Pizza’s an iconic menu item in this country, and while it hails from Italy, it has significantly made its stand in this country. Naturally, like anything else America adopts, we have to put our own spin on it. There are a few different varieties of pizza that have made headlines in recent weeks. Could any of these concepts work for your restaurant, or are they at least an entertaining bit of trivia?
WIth Valentine’s Day having just passed, you may have dallied with featuring heart-shaped items on your menu. Consumerist reports that both Papas (Murphy’s and John’s) have both sold heart-shaped pizzas on their menus for specials, One way to go the extra miles with these pizzas, as they suggest, is to cut pepperoni’s into heart shapes with small cookie-cutters. Naturally, this leaves you with unappealing heart-holed pepperoni rings, but you can easily chop these up and use them as smaller pepperoni chunks for a different pizza or ever pepperoni rolls.
Reshaping your crust into a heart design might be one thing, but outright replacing your crust with pepperoni is a whole ‘nother world. Dude Foods attempted this with a pepperoni crust pizza, which seems to have worked significantly better than the pepperoni crust taco that was the original plan. This could be a unique, if not extra-greasy, way to make a pizza that distinguishes itself from the others, and actually would end up possibly being gluten-free, if not exactly great for your heart. His recipe requires a fair bit of work to be perfected, so you and your attempt at it will have to adjust for changes.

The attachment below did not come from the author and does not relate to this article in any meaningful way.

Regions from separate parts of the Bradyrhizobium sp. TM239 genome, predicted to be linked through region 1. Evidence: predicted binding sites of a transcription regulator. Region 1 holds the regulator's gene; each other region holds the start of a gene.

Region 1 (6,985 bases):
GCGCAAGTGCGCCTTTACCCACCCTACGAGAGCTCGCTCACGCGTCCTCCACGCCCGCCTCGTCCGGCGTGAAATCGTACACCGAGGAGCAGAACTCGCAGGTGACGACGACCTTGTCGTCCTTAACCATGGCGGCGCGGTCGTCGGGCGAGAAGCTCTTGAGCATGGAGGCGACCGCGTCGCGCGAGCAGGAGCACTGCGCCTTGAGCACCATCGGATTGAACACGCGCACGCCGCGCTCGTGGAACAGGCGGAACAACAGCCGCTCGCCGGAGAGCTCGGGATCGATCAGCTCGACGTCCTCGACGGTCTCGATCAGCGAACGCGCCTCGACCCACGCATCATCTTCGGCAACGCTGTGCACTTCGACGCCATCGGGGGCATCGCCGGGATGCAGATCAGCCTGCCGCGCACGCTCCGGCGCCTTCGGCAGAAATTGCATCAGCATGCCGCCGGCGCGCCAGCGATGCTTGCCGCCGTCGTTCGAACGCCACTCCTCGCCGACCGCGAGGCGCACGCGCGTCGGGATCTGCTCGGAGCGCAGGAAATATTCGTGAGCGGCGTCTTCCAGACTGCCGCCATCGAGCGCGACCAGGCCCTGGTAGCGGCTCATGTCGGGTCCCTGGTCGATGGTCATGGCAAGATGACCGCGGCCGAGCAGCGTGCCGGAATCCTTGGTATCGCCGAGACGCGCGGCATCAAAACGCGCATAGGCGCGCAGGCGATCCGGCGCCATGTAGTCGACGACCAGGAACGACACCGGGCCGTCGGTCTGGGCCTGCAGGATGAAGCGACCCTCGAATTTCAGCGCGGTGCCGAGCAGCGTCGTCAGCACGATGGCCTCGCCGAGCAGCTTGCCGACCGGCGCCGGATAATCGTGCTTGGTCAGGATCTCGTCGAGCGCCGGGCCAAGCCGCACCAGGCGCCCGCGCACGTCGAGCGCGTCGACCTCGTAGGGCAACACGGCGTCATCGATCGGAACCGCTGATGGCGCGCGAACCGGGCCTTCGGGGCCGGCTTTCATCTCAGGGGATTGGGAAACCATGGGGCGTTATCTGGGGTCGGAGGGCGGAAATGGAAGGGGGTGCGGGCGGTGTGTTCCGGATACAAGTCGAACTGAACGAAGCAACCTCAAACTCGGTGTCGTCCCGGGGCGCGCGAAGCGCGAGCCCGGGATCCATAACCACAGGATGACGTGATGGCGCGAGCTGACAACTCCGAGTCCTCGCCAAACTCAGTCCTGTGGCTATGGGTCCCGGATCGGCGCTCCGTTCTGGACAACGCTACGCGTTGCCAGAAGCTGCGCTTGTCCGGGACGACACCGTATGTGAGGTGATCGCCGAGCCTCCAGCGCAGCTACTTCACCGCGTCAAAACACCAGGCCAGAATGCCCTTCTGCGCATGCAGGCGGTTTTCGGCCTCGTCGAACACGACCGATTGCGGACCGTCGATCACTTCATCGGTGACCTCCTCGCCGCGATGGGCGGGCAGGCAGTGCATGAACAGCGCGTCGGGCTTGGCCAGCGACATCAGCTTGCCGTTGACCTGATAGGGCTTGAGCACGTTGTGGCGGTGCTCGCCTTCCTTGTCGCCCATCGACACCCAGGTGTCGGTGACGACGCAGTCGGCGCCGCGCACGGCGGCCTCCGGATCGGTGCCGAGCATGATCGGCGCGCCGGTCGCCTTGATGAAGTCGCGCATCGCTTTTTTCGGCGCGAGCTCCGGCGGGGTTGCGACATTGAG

Going from heart-shaped crust to pepperoni crust still keeps you fully in the realm of pizza, but going to deep dish might actually make not it pizza, thanks to a Supreme court ruling. Technically, it never went to court, but Supreme Court Justice Antonin Scalia “ruled” that deep dish pizza shouldn’t be called pizza. In his words, “It’s very tasty, but it’s not pizza,” preferring that it be called a tomato pie. In his mind, pizza is only pizza when it’s more authentic to the original Neapolitan style, thin, chewy, and crispy. Jon Stewart recently railed against the deep-dish pizza as well, claiming it’s more of a casserole than actual pizza.
If deep dish isn’t actual pizza, would three-year-old pizza still qualify? A pizza MRE (Meal Ready to Eat) has been developed that can sit on shelves for three years and be ready to eat, according to The Huffington Post. As pizza is one of the most-requested meals by soldiers, it took researchers nearly two years to figure out how to make pizza that can last this long. The problem stems from the moisture in toppings, including sauce, eventually migrating to the dough, leading to mold. A few scientific changes to the standard pizza recipe adjusts it to control the moisture. While pepperoni pizza is the initial plan, turkey pizza is in the options for those who don’t eat pork.
Three-year old, heart-shaped pizza, heart-shaped pepperoni, and pepperoni crusted pizza? Could you see yourself trying it?